Peer Support at Ground Zero

Interview with Engineer Ann Peggs

I was hired as a firefighter by the Allouez Fire Department in northern Wisconsin in 1979, and about ten years later left to become a firefighter for Green Bay. I grew up in this area, and I briefly worked for a paper mill and manufacturing company before becoming a firefighter.

I went to the World Trade Center site at the end of September, 2001, with the Peer Support Team of the Professional Firefighters of Wisconsin. We were there for a week; I spent five days working at the site.

The Peer Support Team was created about five years ago. It consists of firefighters from around the state who volunteer to provide this service, overseen by a psychiatrist who provides our training. We have about fifteen people on the team right now; eight of us went to New York, including a qualified clinician who is not a firefighter, and a firefighter who is also an ordained minister. The folks in New York had requested our presence; I'm not sure whether it was coordinated through the IAFF or through FEMA, but the request came through the International.

By the time we were sent, they had already set up a system for teams going down to the site. We were paired up with another person from our team, and we wore ID that said "FDNY Peer Support." They asked us not to wear turnout gear, because they specifically didn't want us doing physical work at Ground Zero, or even looking like we were there to do that kind of work: it was really important to the FDNY that their people be doing the digging and recovery.

Instead, what we were there for was to strike up conversations with the workers. So we went to the site, to the respite centers, anywhere there'd be a gathering of individuals we thought we could talk to. This approach to peer counseling was surprisingly effective. There was always some kind of ice-breaker: for example, your ID said where you were from, and that you were a professional firefighter. Since I'm from Wisconsin, I took a lot of good-natured static about being a cheesehead.

The Red Cross had a similarly casual approach to counseling. A lot of their workers appeared to be volunteers who were doing things like cleaning tables, but if you watched them, pretty soon they'd be sitting down talking with someone who was in tears. They found it very effective to have a presence in the respite centers where people were eating. They had flyers out on the tables reminding you, "This is what to watch for..." and "Don't feel you're the only person who's going through this."

We carried around small laminated note cards with a quote from Father Mychal Judge on the front. It's called "Mychal's Prayer," and a lot of people have heard about it by now. It goes:

Lord, take me where you want me to go,
Let me meet who you want me to meet,
Tell me what you want me to say,
And keep me out of your way.

On the other side of the card was a listing of all of the FDNY's Counseling Services Unit's signs of what to watch for, to help you figure out whether you need to reach out for help. We gave a lot of the cards out; many of the firefighters were already wearing them strapped to their helmets.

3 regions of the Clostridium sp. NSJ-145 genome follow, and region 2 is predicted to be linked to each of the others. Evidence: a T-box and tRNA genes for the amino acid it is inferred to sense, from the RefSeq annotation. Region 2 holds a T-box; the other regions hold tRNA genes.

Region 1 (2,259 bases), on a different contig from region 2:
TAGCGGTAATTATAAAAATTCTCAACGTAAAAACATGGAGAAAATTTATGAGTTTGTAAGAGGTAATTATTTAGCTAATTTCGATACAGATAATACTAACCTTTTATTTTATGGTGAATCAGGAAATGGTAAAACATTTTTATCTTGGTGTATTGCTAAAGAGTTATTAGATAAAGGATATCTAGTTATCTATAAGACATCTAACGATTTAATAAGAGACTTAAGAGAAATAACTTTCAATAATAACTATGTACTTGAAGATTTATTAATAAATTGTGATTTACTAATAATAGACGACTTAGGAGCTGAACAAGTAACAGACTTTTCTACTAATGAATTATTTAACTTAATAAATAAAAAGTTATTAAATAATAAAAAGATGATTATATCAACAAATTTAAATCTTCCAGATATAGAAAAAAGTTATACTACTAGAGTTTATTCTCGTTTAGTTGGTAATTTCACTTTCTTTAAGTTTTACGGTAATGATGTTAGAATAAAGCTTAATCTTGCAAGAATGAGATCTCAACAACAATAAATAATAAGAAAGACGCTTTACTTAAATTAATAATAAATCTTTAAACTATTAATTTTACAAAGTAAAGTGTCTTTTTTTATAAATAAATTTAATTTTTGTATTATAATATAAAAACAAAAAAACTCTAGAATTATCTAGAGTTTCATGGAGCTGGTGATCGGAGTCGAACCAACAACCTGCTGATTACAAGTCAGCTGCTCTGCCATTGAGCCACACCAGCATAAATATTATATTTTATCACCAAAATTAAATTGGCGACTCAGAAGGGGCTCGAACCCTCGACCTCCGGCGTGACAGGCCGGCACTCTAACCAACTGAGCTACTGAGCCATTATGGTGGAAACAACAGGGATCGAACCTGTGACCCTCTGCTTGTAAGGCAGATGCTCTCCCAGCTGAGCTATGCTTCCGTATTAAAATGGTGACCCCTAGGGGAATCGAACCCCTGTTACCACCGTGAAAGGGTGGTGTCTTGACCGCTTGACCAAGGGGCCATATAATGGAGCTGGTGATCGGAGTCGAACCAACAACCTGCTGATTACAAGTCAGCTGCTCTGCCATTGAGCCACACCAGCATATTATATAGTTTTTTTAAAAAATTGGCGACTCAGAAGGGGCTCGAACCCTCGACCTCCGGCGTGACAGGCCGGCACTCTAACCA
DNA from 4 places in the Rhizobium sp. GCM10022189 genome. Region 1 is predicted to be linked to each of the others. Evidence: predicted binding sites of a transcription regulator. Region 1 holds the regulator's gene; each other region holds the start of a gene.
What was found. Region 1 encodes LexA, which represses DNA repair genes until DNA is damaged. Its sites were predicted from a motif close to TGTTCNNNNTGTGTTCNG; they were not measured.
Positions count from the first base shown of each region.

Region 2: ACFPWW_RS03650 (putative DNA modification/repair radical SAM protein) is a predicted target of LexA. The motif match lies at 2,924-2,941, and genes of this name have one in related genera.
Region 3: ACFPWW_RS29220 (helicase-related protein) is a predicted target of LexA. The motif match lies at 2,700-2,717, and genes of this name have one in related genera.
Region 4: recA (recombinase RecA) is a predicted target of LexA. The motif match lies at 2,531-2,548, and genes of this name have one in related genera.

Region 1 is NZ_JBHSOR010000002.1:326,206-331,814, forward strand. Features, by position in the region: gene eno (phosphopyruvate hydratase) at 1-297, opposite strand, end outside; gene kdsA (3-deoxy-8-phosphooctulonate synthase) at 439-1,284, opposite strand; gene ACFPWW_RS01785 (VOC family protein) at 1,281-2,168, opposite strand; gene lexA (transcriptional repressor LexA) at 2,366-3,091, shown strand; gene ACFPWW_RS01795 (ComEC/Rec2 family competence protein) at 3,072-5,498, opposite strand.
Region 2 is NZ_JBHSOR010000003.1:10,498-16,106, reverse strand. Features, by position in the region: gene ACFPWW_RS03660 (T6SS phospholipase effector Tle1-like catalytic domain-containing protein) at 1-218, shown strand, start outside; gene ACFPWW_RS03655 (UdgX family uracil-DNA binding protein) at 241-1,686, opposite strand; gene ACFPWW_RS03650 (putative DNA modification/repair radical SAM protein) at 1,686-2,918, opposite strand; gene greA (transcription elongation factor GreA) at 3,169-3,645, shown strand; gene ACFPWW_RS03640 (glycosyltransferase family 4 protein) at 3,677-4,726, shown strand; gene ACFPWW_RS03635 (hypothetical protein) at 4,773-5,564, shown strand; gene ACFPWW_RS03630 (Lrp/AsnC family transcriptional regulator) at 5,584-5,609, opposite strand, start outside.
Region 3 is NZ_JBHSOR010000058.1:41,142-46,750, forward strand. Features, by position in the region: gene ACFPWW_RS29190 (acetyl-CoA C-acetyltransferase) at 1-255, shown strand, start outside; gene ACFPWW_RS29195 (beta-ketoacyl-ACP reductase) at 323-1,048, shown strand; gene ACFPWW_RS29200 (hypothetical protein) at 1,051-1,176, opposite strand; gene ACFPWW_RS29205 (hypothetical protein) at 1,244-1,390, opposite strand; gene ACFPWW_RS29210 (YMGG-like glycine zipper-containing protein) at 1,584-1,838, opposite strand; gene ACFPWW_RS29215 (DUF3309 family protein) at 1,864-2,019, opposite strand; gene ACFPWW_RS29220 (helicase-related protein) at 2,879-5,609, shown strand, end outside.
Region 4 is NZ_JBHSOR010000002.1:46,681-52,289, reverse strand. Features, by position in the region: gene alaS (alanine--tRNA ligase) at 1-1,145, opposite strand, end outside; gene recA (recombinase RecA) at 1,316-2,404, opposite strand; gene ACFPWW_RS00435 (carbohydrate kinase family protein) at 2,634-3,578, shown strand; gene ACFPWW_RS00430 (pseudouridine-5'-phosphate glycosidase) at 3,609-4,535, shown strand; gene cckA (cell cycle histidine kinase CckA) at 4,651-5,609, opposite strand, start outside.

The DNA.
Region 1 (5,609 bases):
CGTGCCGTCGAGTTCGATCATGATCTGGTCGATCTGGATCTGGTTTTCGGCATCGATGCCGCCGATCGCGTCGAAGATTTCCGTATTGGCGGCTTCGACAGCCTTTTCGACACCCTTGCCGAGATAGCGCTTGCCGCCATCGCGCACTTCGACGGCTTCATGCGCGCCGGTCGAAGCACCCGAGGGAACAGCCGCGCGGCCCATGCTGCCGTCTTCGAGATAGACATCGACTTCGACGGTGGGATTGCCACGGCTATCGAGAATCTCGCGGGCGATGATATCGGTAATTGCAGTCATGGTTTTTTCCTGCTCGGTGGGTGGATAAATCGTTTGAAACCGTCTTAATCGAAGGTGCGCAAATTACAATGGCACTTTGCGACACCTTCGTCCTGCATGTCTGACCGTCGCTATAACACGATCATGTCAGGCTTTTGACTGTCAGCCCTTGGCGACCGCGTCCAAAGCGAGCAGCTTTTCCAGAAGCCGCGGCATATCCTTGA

I think that's the main reason they asked for someone with a religious background on our team, because of Father Mychal and because with such a traumatic event, a lot of the firefighters and other workers were reaching out to their own faiths. To have someone at the site wearing a chaplain's hardhat made it that much easier. Plus it's also a trust factor, so people didn't have to worry at all about confidentiality.

I used Father Mychal's prayer a lot. Our purpose was not to talk, but to listen, and you just hoped you got guided to the right people to listen. And knowing how sensitive everything was and is there, hoping the things you did say didn't add to the pain. I targeted EMS somewhat, because I felt that being a paramedic, I could converse with them more readily. And certainly I had some of my best conversations with the EMS people.

They also had teams that went to fire stations, who would meet with the crews there and try and open up a line of dialogue. That was very well organized. Psychologists and psychiatrists from the FD would go along with them, which was a way to introduce the team members, and also give the firefighters someone they could contact afterwards.

When we first arrived at Ground Zero, I was first struck by how there wasn't any color. It was a very bright, sunny clear day, but the entire area just seemed colorless. Our team had been as well prepared as possible by others who had experienced it the week before, but it was still strange. And it certainly was bizarre to have the area look like a construction site. A lot of people have talked about the smell, but that was mostly later on. When we were there, it was mostly just fire and smoke, which wasn't that bad for firefighters, because we're used to that old wet, constantly smoldering thing.